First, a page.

An introduction to the Atavist's general approach to community, in question and answer format. Can't we all just get along?
I'm not sure I need to read this: I get it, community is good. And I’m already a member of a bunch of communities, and my life still sucks, so that can't be the answer.
Most modern communities are nowhere near as powerful as they could, and should, be. A true community is not just a network of people who know each other and have one or two things in common - a community is a group of people who live together.
Live together? Like, in the same house?
Ideally, either in the same structure or in a group of structures close together.
But I don’t like other people that much. It’s hard enough living with my significant other! I can’t imagine having to live with other people too…
We would respond by paraphrasing the words of Jane Austen's Elizabeth Bennet: some of us are not very good at playing the piano, but we presume it’s because they haven’t practiced much. Our culture tells us that it’s normal to live alone or, at most, in nuclear families. As a result, we don’t learn how to live as communities anymore - how to respect each other, live generously, and solve problems collectively. We become dictators of our own mini-fiefdoms and presume the right to that level of control over our surroundings. But while living communally is difficult, especially for people, like most of us, who were raised without a real community, there is much to be gained from it.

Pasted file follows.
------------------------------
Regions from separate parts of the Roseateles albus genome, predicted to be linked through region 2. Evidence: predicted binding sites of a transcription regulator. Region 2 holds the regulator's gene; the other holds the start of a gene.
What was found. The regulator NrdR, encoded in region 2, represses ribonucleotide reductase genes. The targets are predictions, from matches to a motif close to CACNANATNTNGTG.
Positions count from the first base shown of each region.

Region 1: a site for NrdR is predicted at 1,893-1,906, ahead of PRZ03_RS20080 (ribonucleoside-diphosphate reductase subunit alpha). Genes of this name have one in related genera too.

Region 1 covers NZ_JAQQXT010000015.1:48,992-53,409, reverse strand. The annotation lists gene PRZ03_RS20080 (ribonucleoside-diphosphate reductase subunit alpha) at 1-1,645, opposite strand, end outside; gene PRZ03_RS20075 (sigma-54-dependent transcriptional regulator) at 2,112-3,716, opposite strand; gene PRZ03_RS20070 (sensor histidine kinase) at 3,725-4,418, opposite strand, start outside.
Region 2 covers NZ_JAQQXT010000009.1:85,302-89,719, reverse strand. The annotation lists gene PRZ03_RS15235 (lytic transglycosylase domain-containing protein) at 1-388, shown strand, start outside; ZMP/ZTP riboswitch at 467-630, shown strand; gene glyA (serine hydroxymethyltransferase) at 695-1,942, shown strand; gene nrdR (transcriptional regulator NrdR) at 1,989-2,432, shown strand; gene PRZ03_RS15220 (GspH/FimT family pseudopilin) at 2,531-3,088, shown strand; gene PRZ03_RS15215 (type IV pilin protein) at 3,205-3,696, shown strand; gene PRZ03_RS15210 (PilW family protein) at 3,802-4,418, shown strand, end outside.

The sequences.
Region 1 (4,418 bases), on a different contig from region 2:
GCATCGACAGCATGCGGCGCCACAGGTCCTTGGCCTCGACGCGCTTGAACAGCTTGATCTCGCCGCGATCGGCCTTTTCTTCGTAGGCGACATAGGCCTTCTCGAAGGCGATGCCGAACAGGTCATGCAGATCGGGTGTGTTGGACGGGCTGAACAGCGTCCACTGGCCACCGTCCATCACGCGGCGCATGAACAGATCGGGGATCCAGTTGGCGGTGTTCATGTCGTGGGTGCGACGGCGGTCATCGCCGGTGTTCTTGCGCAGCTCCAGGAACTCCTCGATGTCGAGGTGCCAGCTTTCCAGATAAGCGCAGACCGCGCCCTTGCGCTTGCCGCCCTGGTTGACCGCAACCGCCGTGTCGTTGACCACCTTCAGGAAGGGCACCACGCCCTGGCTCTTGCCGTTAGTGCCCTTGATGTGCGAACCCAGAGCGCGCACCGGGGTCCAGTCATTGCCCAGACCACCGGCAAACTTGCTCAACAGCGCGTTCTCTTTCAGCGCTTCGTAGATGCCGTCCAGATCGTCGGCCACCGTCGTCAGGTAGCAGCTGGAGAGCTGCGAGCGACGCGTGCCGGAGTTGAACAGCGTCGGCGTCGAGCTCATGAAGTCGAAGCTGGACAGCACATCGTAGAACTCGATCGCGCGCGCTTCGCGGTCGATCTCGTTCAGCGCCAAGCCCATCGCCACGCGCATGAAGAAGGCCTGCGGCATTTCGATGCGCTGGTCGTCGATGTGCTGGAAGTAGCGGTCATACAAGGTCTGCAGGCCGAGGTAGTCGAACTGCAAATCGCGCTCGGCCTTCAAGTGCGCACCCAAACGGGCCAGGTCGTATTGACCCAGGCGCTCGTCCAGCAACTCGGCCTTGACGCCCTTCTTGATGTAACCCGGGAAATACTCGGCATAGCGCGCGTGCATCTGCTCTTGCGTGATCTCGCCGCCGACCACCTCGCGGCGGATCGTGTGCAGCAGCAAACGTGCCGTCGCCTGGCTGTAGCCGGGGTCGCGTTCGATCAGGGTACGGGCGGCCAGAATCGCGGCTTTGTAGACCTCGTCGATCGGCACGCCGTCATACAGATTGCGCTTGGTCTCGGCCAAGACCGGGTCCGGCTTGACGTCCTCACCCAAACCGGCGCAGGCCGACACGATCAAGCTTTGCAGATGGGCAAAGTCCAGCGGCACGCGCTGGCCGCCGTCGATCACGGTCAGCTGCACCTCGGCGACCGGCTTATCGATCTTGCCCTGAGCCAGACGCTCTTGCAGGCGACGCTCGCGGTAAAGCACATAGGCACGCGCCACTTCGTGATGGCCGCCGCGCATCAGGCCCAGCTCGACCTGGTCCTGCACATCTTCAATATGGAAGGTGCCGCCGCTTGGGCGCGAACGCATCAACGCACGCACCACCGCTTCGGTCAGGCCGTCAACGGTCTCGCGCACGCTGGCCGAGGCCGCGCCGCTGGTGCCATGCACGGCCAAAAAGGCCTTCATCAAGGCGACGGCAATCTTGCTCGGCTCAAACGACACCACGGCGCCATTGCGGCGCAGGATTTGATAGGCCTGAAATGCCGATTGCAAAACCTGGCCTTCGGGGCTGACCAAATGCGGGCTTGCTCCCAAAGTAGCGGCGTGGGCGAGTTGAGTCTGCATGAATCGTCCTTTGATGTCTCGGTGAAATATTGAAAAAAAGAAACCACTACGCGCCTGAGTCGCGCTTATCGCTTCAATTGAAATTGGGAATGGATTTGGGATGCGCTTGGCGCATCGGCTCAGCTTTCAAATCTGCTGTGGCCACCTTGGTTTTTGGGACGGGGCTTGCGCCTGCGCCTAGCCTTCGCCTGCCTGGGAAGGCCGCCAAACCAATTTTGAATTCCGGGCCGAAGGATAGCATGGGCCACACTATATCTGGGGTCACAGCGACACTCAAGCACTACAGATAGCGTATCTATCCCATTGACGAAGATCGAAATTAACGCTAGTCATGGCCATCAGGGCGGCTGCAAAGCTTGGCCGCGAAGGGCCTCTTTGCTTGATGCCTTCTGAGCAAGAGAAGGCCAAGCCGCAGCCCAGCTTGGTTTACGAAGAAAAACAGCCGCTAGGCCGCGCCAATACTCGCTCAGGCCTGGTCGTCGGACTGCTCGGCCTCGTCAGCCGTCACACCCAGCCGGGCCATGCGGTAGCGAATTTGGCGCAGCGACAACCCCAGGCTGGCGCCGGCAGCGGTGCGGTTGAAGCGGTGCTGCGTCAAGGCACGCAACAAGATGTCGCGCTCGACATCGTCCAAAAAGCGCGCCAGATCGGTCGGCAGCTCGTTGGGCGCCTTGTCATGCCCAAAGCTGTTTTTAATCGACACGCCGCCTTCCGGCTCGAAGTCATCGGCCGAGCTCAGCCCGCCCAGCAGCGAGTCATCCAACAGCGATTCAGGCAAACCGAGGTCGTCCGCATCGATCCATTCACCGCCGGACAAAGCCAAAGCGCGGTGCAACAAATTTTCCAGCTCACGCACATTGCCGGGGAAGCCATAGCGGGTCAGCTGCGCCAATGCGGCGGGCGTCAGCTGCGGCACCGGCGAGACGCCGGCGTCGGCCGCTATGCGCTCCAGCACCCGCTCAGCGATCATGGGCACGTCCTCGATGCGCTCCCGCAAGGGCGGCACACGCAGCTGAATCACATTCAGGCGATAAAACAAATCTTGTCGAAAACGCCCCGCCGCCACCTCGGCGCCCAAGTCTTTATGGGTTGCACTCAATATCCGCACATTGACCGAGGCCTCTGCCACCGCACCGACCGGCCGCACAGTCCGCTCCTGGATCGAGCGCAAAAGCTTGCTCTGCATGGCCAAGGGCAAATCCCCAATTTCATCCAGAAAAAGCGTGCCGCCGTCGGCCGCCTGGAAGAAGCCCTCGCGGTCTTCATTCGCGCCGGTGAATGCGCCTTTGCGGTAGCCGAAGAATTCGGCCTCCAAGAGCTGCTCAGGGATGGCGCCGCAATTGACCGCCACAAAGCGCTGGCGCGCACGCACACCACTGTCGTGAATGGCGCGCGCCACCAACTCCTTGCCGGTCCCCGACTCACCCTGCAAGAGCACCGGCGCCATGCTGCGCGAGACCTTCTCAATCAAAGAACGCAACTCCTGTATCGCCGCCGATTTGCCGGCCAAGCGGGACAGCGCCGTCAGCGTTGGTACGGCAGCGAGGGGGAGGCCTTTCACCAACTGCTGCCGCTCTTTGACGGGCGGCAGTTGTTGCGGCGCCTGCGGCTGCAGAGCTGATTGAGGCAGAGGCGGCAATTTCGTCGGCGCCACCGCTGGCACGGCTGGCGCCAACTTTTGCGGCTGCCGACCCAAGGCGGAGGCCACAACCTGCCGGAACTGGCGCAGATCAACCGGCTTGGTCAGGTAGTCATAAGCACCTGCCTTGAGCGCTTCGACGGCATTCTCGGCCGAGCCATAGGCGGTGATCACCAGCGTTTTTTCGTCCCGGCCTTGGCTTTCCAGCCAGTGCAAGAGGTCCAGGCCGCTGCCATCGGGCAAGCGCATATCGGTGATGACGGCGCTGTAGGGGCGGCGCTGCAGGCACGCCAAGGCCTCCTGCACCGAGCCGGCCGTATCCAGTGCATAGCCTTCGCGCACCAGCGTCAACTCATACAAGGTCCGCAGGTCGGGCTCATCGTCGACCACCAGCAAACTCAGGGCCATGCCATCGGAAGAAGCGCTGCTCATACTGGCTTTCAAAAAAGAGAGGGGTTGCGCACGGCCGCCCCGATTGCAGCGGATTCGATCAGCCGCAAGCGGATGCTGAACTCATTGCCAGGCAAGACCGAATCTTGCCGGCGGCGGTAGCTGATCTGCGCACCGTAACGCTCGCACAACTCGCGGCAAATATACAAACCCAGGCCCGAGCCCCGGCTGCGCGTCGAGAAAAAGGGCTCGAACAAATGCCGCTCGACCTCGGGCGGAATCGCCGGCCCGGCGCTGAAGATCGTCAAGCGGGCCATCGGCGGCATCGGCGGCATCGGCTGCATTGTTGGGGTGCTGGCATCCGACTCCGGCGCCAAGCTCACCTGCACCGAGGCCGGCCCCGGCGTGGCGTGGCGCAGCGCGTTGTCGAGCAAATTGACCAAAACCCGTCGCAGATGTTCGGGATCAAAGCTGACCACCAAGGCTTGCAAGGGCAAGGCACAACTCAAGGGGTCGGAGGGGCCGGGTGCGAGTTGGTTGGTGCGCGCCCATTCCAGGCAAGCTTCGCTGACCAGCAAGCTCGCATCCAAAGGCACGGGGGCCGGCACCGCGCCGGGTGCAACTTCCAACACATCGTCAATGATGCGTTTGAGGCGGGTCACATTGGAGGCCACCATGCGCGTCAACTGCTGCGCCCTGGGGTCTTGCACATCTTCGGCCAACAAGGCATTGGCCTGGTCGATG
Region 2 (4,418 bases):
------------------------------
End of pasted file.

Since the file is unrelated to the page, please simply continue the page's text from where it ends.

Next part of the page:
What’s so great about living communally?
First of all, we evolved to function in community groups. Communal living satisfies psychological desires we all have - connecting intimately with others and defining ourselves as a group member, for instance. Then there are the thousand ways that living communally can help you in everyday life- if you need a ride somewhere, or someone to watch your kids while you go shopping, for instance, you'll probably be able to find someone whom you trust to help you out. Plus, living communally makes practical sense. Just as there are economies of scale in production, there are economies of scale in consumption. One kitchen can serve a dozen people just about as easily as it can serve three.
But wouldn’t you have freeloaders just taking advantage of you, scamming you by guilting you into watching their kids?
Freeloaders are a real problem in individualistic societies. People can take advantage of others’ good will, or live off of government aid. But in a community where everyone knows each other well, peer pressure makes freeloading more difficult. Nobody wants to be thought of as a bad community member, and will actually suffer if that's the group's perception of them. So, they actively try to be the best community member that they can be.
That’s a pretty optimistic view of human nature…